Associates in Advocacy now has two sites on the internet. Our primary help site is at http://www.aiateam.org/. There AIA seeks to offer aid to troubled pastors, mainly those who face complaints and whose careers are on the line.

Help is also available to their advocates, their caregivers, Cabinets, and others trying to work in that context.

This site will be a blog. On it we will address issues and events that come up.

We have a point of view about ministry, personnel work, and authority. We intend to take the following very seriously:


Some of our denomination's personnel practices have real merit. Some are deeply flawed. To tell the difference, we go to these criteria to help us know the difference.

We also have a vision of what constitutes healthy leadership and authority. We believe it is in line with Scripture, up-to-date managerial practice, and law.

To our great sadness, some pastors who become part of the hierarchy of the church, particularly the Cabinet, have a vision based on their being in control as "kings of the hill," not accountable to anyone and not responsible to follow the Discipline or our faith and practice. They do not see that THE GOLDEN RULE applies to what they do.

If you are reading this, the chances are you are not that way. We hope what we say and do exemplify our own best vision and will help you fulfill yours. But we cannot just leave arrogance, incompetence, and ignorance to flourish. All of us have the responsibility to minimize those in our system.

We join you in fulfilling our individual vow of expecting to be perfect in love in this life and applying that vow to our corporate life in the United Methodist Church.

* * * * * * * * * * * * * * * * * * * * * * * * * * * *

If you have any questions or suggestions, direct them to Rev. Jerry Eckert. His e-mail address is aj_eckert@hotmail.com. His phone number is 941 743 0518. His address is 20487 Albury Drive, Port Charlotte, FL 33952.

Thank you.


Friday, March 10, 2017

JCD 1331

Constitutionality of Defrocking an Elder by a Different Conference

A good defense lawyer tries every avenue that may help his/her client.  As JCD 629 says, “Ambiguities must be construed in the favor of the person affected.”  And there appeared to be ambiguity between Paragraphs 33 and 2719.1.

I think the bishop’s answer was correct, even if he probably should have let the Council take jurisdiction.  Again, there is confusion as to which kind of legal question was appropriate in this circumstance.  That is not always easily answered.

The case here is really moot.  That the respondent, to my knowledge, did not try to get a change of venue to have the trial in his own conference ended his claim on which conference would be able to end his membership.  To get a change of venue in this case would have put the trial a thousand miles from the witnesses.  The Church always has funds for its witnesses but the defense is put at a marked disadvantage.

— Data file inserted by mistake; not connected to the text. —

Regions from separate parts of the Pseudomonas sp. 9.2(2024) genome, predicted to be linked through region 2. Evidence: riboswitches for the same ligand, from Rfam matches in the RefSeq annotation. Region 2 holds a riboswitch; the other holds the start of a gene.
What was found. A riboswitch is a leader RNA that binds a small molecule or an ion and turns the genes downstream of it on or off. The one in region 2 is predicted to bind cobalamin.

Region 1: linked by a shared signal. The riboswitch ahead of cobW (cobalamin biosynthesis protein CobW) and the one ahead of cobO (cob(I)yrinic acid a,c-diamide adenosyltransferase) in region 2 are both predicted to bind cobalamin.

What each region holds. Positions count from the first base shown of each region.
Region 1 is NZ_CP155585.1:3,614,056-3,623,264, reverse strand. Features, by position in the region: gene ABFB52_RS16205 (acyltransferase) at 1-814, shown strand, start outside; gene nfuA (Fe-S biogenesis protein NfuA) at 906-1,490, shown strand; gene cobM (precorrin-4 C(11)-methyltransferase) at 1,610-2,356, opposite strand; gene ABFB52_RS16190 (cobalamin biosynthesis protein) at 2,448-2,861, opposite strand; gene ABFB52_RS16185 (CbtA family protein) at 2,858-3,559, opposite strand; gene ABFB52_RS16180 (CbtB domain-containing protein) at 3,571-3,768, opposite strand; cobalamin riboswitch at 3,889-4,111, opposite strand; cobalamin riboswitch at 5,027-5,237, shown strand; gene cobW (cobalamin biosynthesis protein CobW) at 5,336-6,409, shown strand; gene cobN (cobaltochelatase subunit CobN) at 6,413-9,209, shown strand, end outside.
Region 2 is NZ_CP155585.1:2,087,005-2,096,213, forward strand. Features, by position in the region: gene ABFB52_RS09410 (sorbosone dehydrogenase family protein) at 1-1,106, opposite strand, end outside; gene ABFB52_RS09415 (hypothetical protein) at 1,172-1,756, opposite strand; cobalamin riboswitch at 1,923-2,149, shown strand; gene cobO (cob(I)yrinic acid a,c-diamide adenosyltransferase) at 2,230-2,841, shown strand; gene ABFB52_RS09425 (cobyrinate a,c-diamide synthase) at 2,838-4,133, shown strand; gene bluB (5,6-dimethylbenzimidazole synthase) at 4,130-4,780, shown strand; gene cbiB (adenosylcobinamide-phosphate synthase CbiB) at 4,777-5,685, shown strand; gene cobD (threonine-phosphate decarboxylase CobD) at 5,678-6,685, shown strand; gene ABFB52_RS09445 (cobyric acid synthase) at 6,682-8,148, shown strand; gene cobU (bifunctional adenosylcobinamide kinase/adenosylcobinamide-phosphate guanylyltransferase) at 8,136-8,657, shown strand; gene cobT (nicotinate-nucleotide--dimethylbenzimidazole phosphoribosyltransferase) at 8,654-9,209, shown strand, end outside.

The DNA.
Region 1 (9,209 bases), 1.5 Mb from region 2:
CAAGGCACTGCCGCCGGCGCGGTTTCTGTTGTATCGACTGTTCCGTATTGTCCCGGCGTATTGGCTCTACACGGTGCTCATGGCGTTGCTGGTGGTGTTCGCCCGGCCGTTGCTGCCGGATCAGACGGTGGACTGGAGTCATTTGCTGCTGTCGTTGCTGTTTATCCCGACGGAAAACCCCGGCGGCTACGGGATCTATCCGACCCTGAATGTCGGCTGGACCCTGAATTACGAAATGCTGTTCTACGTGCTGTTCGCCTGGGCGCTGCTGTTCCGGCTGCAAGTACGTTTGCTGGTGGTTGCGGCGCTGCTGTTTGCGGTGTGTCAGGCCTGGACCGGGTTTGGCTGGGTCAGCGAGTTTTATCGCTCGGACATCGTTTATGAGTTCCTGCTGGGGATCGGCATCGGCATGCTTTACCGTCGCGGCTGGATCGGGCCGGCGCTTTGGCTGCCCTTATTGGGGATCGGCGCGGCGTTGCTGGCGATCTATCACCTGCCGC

Without getting the trial transferred to his home conference, the chance was slim for this case but the defense had to take it.

Update: The last time there was a serious look at our judicial system, as called for in the concurring opinion, was in 1988 when bishops were mired in civil suits costing the denomination huge fees for bonding.  General Council on Finance and Administration which contracts for bonding for the bishops led the way, taking a small petition to the General Conference suggesting a study commission (written by a Judicial Council member) and expanding upon it.  That study commission came back with fair process in 1992 which was a huge leap forward.  However, in a milieu where bishops felt the declining of the denomination was the fault of incompetent pastors, they weakened fair process to get as close to “at-will” firing of pastors as they could get.  The biggest weakness in the system is the supervisory response where intimidation and coercion can go on unchecked, driving pastors to desperation where leaving is the easiest and most sane option.

I have speculated that each pastor mistreated this way may drive twenty or more people away from a congregation.  We lose around 150 pastors a year, a tiny number compared to the total of pastors that we have.  But that is a possible loss of 3,000 people per year.  And there is no telling how many people those folks influence not to consider joining our denomination.

My numbers may not be accurate, but the phenomenon of ripple effect for nasty treatment of pastors goes a long way.  And my argument persuades no one of influence in the denomination.  It will take another series of lawsuits that start costing us big bucks to motivate someone to do something.

Update 2: I do not intend to suggest that bad behavior such as sexual exploitation by a pastor does not also have a negative ripple effect and drive people away from the UMC.  Everyone who harms another under the "banner" of the Church can disrupt and even destroy people's attitudes toward the Church.  All cases must be handled appropriately to avoid further harm to whomever is the victim of the harmful behavior and to the Church.

No comments: